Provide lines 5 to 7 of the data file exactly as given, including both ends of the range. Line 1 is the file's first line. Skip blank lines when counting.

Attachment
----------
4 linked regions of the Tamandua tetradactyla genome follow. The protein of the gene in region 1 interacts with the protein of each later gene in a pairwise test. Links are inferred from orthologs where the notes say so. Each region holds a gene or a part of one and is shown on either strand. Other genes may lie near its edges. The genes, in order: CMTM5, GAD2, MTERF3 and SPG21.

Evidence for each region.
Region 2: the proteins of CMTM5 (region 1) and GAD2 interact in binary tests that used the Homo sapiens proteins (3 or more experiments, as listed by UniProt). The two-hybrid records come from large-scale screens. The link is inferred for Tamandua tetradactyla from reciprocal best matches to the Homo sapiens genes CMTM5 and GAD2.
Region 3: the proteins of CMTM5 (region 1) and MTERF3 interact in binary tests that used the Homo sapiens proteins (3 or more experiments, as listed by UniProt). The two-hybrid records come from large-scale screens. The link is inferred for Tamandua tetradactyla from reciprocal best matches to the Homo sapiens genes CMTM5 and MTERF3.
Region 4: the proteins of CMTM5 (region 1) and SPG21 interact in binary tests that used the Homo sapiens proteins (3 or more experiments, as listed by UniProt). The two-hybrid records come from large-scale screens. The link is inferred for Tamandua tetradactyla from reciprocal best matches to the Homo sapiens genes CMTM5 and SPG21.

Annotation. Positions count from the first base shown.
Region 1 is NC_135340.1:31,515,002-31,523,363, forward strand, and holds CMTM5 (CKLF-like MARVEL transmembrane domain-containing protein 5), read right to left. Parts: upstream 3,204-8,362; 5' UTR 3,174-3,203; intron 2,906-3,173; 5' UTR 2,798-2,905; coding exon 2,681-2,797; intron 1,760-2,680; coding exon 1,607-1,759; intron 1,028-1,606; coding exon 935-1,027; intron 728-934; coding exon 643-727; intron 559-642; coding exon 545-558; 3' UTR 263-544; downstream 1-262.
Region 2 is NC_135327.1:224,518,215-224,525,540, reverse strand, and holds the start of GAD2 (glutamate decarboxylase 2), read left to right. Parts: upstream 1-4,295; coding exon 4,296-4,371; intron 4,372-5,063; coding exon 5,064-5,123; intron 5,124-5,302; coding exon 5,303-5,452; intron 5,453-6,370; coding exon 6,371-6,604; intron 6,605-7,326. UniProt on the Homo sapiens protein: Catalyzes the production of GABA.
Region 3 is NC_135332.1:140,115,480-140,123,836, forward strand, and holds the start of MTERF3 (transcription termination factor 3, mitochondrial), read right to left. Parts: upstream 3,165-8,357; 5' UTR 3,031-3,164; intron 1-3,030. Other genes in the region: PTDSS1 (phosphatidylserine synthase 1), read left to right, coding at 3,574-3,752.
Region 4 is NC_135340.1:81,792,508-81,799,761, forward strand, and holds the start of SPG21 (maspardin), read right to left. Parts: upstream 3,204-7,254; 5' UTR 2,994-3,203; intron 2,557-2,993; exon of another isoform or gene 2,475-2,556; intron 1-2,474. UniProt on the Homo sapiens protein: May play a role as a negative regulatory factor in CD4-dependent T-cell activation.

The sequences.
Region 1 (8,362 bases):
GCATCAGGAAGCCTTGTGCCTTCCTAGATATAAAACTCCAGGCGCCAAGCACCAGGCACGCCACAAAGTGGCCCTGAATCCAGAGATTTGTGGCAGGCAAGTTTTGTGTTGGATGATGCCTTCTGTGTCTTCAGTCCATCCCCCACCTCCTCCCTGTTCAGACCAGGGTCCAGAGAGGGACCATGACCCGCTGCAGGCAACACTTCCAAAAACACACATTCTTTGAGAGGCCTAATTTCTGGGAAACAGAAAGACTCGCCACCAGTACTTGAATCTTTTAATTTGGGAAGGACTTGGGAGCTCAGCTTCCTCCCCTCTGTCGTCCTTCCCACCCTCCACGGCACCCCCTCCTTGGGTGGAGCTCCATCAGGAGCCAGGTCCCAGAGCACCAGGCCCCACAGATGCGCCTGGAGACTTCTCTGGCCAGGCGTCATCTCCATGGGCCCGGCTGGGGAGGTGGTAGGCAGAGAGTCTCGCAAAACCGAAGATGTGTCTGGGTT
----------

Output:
Region 4: the proteins of CMTM5 (region 1) and SPG21 interact in binary tests that used the Homo sapiens proteins (3 or more experiments, as listed by UniProt). The two-hybrid records come from large-scale screens. The link is inferred for Tamandua tetradactyla from reciprocal best matches to the Homo sapiens genes CMTM5 and SPG21.

Annotation. Positions count from the first base shown.
Region 1 is NC_135340.1:31,515,002-31,523,363, forward strand, and holds CMTM5 (CKLF-like MARVEL transmembrane domain-containing protein 5), read right to left. Parts: upstream 3,204-8,362; 5' UTR 3,174-3,203; intron 2,906-3,173; 5' UTR 2,798-2,905; coding exon 2,681-2,797; intron 1,760-2,680; coding exon 1,607-1,759; intron 1,028-1,606; coding exon 935-1,027; intron 728-934; coding exon 643-727; intron 559-642; coding exon 545-558; 3' UTR 263-544; downstream 1-262.